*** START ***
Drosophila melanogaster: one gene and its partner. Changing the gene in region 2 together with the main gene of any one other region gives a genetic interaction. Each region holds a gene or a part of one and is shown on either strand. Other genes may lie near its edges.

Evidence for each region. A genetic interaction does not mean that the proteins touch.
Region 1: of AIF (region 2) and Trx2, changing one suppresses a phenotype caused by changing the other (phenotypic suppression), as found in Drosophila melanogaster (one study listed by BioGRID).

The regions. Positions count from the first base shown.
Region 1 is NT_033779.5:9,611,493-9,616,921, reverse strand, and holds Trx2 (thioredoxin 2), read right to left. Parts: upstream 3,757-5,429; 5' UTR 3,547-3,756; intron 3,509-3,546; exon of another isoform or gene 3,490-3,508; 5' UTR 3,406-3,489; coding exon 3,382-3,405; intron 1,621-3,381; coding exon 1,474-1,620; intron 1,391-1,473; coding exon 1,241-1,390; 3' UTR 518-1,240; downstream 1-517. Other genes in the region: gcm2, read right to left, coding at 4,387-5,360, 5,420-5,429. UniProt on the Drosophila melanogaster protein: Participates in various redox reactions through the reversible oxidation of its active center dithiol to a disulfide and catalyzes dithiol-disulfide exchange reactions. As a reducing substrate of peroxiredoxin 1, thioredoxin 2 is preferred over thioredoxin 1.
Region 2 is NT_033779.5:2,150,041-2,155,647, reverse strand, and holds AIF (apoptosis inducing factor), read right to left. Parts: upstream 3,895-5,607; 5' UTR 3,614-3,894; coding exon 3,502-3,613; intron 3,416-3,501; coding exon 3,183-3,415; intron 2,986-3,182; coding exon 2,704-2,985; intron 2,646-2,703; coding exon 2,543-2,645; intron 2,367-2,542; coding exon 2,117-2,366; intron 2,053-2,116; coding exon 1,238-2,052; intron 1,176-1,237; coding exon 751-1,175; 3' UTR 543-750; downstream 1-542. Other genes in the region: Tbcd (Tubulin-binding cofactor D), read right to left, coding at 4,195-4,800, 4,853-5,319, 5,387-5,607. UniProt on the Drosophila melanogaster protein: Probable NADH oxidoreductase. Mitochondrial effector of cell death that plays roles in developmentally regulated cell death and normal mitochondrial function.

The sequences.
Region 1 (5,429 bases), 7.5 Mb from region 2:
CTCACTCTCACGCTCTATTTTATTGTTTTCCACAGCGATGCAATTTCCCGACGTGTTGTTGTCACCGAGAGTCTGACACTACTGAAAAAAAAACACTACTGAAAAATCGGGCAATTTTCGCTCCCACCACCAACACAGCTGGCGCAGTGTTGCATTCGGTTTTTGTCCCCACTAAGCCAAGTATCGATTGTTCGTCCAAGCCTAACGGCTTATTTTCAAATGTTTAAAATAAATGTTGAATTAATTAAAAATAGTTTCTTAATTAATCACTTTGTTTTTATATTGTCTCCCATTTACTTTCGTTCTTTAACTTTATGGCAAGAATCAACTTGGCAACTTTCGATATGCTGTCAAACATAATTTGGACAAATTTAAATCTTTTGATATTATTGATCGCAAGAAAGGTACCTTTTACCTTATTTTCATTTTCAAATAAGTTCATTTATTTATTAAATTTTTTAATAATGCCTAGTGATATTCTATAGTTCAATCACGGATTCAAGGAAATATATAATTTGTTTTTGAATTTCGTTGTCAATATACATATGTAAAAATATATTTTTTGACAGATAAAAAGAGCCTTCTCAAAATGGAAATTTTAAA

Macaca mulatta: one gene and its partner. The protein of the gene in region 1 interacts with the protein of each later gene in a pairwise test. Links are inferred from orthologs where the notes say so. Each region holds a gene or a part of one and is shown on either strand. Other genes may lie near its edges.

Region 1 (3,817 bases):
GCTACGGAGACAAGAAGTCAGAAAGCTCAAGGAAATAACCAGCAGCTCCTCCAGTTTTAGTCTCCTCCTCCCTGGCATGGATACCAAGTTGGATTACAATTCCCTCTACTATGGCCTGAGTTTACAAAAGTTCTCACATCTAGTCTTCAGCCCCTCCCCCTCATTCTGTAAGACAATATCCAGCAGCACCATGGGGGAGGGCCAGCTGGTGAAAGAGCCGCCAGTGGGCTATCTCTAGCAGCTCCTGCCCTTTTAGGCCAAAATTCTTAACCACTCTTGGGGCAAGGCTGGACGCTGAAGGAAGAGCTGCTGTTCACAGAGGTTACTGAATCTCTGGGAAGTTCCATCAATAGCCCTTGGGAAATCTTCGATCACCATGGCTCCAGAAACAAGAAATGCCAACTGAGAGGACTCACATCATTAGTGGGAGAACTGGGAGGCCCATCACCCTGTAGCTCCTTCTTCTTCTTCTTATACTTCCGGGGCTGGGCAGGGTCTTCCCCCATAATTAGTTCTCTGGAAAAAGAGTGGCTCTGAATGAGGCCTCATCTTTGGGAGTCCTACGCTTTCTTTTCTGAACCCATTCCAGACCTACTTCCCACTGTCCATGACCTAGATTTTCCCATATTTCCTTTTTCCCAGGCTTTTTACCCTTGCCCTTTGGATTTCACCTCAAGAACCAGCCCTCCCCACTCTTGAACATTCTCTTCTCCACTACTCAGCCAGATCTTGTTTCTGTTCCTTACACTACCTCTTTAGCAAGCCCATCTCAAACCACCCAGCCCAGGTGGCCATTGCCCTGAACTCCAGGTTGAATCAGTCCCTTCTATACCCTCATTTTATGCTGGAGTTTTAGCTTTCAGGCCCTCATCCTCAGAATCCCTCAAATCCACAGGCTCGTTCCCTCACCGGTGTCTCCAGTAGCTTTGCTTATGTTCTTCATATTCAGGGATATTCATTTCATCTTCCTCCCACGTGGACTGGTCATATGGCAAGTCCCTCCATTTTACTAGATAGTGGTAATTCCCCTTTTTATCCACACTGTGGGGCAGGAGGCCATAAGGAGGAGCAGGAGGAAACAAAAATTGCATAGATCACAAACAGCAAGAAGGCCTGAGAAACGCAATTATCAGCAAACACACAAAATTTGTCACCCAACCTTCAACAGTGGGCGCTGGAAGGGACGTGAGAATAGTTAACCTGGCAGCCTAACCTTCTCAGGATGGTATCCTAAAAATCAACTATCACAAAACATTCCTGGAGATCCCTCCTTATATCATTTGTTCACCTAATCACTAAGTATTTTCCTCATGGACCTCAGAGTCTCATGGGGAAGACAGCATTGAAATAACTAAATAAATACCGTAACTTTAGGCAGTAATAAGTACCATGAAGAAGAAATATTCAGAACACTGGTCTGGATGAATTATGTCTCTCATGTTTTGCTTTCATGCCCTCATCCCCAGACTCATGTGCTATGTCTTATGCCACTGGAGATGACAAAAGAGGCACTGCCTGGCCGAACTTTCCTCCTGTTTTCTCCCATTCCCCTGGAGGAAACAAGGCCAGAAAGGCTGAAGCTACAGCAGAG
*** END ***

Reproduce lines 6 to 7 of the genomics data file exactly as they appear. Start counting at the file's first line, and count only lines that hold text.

Region 2 is NT_033779.5:2,150,041-2,155,647, reverse strand, and holds AIF (apoptosis inducing factor), read right to left. Parts: upstream 3,895-5,607; 5' UTR 3,614-3,894; coding exon 3,502-3,613; intron 3,416-3,501; coding exon 3,183-3,415; intron 2,986-3,182; coding exon 2,704-2,985; intron 2,646-2,703; coding exon 2,543-2,645; intron 2,367-2,542; coding exon 2,117-2,366; intron 2,053-2,116; coding exon 1,238-2,052; intron 1,176-1,237; coding exon 751-1,175; 3' UTR 543-750; downstream 1-542. Other genes in the region: Tbcd (Tubulin-binding cofactor D), read right to left, coding at 4,195-4,800, 4,853-5,319, 5,387-5,607. UniProt on the Drosophila melanogaster protein: Probable NADH oxidoreductase. Mitochondrial effector of cell death that plays roles in developmentally regulated cell death and normal mitochondrial function.

The sequences.